[1] For an analysis of the concept of frustration of contract, please see

[2] For an analysis of the concept of force majeure, please see

[3] Order dated May 21, 2020 passed in RC. REV. 447/2017

[4] Section 32 of the Contract Act provides for enforcement of contracts contingent on the happening of an event and if such an event becomes impossible, then the contract becomes void.

[5] An event or effect that can be neither anticipated nor controlled. The term includes both acts of nature (e.g. floods and hurricanes) and acts of people (e.g. riots, strikes and wars)

[6] (2017) 14 SCC 80

[7] AIR 1968 SC 1024

[8] T. Lakshmipath and Ors. v. P. Nithyananda Reddy and Ors. (2003) 5 SCC 150; and Energy Watchdog v. CERC & Ors. (2017) 14 SCC 80

[9] 2016 (160) DRJ 186

[10] Section 108 (B)(l) provides that a lessee is bound to pay the premium or rent to the lessor. Section 108(B)(e) provides that the lease shall be void, at the option of the lessee, if any material part of the property is wholly destroyed or rendered substantially and permanently unfit for the purposes for which it was let due to fire, tempest, flood, violence of an army or mob, or other irresistible force.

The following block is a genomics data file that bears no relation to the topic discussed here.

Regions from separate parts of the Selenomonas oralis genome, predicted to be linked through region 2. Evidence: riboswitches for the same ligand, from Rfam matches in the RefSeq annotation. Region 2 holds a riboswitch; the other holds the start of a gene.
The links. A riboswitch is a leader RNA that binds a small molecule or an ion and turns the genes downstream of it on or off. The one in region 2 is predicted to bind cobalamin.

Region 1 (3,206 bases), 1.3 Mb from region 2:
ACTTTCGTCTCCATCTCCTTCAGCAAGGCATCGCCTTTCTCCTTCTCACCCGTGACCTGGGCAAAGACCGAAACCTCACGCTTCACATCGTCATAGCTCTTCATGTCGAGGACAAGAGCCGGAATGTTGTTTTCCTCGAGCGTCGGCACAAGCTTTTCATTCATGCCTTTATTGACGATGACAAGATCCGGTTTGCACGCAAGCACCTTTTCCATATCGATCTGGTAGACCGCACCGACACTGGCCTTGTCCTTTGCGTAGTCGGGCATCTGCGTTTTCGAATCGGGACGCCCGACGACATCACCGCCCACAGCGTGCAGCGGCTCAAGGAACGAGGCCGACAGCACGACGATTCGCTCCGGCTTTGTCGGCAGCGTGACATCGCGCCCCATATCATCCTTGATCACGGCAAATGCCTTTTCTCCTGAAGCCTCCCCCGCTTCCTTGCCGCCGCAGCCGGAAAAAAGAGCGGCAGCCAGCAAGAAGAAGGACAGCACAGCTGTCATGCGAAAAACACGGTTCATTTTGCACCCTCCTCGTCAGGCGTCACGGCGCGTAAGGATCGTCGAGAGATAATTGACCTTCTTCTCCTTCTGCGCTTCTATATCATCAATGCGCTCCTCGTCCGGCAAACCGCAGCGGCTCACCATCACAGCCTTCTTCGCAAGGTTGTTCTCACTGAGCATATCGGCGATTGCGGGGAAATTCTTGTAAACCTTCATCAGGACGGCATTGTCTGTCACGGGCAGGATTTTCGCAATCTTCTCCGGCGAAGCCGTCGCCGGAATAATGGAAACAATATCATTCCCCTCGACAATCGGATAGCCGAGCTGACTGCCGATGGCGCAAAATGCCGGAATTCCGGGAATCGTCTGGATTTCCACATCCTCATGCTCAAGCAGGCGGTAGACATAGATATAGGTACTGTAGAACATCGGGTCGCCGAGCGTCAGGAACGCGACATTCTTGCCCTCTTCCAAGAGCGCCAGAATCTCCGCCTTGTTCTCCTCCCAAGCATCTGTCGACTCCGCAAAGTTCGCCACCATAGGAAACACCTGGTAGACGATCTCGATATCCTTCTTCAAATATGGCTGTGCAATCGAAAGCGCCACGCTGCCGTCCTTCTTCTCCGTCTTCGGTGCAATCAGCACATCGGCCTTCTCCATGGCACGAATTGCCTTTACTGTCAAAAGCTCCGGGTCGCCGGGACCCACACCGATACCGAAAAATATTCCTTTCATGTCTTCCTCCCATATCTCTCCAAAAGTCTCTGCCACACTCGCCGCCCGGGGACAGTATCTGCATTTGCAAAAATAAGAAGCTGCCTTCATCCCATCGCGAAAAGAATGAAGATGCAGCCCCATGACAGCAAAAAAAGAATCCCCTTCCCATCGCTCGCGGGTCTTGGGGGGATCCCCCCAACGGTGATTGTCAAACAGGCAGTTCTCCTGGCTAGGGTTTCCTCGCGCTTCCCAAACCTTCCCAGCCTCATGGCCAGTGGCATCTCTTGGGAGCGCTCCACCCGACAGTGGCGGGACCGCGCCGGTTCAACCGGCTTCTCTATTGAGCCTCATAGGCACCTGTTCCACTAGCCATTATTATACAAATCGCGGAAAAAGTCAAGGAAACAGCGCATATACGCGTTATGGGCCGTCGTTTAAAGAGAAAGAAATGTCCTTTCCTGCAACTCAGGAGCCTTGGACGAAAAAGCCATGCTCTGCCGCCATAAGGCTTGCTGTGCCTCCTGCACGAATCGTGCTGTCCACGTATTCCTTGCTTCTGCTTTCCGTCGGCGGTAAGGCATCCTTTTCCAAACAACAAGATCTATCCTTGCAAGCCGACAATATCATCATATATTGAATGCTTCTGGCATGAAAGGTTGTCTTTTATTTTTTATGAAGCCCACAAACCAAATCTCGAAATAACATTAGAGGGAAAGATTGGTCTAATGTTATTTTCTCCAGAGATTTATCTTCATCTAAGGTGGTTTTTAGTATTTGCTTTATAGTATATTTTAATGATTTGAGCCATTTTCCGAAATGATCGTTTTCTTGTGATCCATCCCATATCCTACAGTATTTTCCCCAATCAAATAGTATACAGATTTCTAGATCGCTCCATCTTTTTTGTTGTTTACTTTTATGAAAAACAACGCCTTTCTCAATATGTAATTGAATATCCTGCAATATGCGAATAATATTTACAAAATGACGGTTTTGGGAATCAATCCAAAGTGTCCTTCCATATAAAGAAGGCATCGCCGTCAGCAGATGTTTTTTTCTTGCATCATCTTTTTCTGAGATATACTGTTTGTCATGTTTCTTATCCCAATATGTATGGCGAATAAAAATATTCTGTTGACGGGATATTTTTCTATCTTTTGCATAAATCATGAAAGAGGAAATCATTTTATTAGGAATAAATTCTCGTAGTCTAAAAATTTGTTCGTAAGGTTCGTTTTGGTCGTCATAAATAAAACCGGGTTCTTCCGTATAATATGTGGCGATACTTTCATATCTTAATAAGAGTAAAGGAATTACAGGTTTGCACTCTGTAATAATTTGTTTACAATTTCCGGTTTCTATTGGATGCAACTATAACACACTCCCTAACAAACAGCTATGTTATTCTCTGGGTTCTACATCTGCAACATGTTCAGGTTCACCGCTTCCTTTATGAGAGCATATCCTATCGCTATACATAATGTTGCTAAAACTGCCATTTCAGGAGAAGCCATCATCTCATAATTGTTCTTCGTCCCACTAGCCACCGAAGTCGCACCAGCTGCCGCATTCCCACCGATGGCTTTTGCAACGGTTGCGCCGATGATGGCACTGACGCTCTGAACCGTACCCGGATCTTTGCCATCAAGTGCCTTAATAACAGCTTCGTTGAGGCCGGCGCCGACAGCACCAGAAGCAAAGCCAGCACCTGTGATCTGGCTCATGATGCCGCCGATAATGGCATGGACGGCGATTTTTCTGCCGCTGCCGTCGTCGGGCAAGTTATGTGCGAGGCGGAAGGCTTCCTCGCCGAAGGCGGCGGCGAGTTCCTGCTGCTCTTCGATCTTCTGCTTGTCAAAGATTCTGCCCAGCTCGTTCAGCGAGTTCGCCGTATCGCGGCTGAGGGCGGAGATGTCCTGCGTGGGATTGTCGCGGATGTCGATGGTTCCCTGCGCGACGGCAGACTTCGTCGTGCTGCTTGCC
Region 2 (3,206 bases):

[11] Raja Dhruv Dev Chand v. Raja Harmohinder Singh & Anr. AIR 1968 SC 1024; T. Lakshmipath and Ors. v. P. Nithyananda Reddy and Ors. (2003) 5 SCC 150; and Shaha Ratansi Khimji & Sons v. Kumbhar Sons Hotel Pvt. Ltd. & Ors. (2014) 14 SCC 1

[12] Surendra Nath Bibran v. Stephen Court AIR 1966 SC 1361

[13] Refer to The COVID-19 (Temporary Measures) Act, 2020

[14] Order dated April 30, 2020 passed in Writ Petition (Civil) Diary No. 11055/2020 (Aljo K. Joseph v. Union of India & Anr.); See also